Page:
I don’t have a vision. Just what I see. And what I see is amazing.
Imagine a wide dry plain, stretching to hazy indigo mountains on the horizon. Rising sheer from the valley floor are hills and mountains of granite. Some gently rounded, some conical and craggy. They shelter the remains of ancient settlements, drystone walls, terraces and complicated irrigation systems. Rocks which clang like metal. Communal grinding stones. A white ribbon of dust road winding into the distance.
Looking at this view from a high hill is a window into another world, a world of possibility and peace. A world where power is shared and not abused. Where people talk to each other with respect and honesty. Where there is joy. Where the echoes of the ancients are heard from the small hot farms and villages.
I see recovery and the extraordinary resilience of people to keep coming through. Coming through war and torture and loss. Enduring drought and rape and abuse. People who still smile, who are still welcoming of visitors, who have the hope to look for a simple future for themselves and a better life for their children. They don’t want much. A small piece of land. A place to make a home where they can be in relationship with each other and with a community. A place to be safe. A small garden to grow vegetables and to be able to pick as much as you want without being asked questions.
So many places have been made unsafe. By cynical politicians. By greedy militia, by drug lords, by people with power. Power ‘over’ others.
I have spent today with a group of young men. They all come from ravaged , rural communities, villages populated now only by old women and youngsters. The men are gone – across the borders to look for work. Many are orphans who lost parents at an early age to the AIDS scourge. Many have been forced to drop out of school, because of lack of funds, poor results, no-one to pay the fees, no support at home. Many had given up hope, had felt their life was over when they failed their examinations, or couldn’t continue with the education that they saw as their only hope for the future.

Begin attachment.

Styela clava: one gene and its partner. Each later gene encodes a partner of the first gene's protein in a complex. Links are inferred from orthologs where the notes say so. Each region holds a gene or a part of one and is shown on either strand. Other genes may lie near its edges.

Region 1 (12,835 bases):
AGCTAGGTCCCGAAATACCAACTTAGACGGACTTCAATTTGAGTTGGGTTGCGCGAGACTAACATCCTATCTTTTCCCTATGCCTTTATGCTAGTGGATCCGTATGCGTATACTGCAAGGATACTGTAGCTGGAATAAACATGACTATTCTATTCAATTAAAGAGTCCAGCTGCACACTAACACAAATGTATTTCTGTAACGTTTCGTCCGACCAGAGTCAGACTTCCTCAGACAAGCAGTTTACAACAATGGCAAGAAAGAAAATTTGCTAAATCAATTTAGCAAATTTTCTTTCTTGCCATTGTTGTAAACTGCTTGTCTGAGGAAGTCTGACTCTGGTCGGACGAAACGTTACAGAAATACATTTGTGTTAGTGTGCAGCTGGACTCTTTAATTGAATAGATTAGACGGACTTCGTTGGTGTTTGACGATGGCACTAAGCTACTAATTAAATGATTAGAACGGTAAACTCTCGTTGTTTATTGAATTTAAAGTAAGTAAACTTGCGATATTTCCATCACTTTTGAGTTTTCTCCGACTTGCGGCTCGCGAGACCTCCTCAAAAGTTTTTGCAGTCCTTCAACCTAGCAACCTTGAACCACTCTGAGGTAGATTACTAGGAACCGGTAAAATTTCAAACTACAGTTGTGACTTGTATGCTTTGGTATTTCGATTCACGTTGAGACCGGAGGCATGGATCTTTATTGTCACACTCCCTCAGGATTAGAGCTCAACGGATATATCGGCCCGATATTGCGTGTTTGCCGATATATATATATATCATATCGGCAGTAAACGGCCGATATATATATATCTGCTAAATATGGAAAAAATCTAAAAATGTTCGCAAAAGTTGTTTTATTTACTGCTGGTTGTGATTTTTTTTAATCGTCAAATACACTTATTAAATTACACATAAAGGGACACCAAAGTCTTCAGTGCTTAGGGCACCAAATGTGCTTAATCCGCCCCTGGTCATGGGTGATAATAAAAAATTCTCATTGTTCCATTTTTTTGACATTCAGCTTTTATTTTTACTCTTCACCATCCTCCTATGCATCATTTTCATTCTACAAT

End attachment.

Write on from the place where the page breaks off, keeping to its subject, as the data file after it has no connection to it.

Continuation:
Over the past few years in Zimbabwe, politicians have taken advantage of such young men, plying them with drink and drugs to turn them into youth militia, killers and torturers divorced from their communities. Lost boys that you see on corners in the cities, with dead eyes and no hope, caught in a vicious cycle of violence.
I hope these particular young men have escaped. After eight months living in community at Kufunda Learning Village, learning the art of the possible, they have found hope and enthusiasm and are reclaiming the space to dream. “Now I know I can take the part of a father. I can be a father to myself. I can use my hands to make things happen.” And they want to take what they have learnt home, and set up permaculture gardens and mushroom houses, to inspire other youngsters, and re-build community in their own places and further afield.
I spent the evening with a group of women. Peace drummers. Women who have been through the deepest trauma and horror. Women who came through the Rwanda genocide. They dance with enormous energy. They smile and jump and laugh and heave their drums lightly around the stage. They are dressed in robes flowing like green water, and their movements are eternal yet new. Reminiscent of Ancient Greece and graceful Indian movements. Ancient African rhythms. The drumming is dramatic and pulses through our bones.
The sacred feminine is very visible.
These women – Ngoma Nshaya - have picked up drums, the traditional instruments of men and turned them into a message of peace and healing. A message that says never again.
I want to make visible the forgotten stories, - the hidden stories that show that dreams are alive, that we believe in a future. That like the trees we keep refreshing ourselves, and putting out new leaves in the expectance of rain, and nourishment and growth.
Take action! This post was submitted in response to Voices of Our Future Application: Your Vision.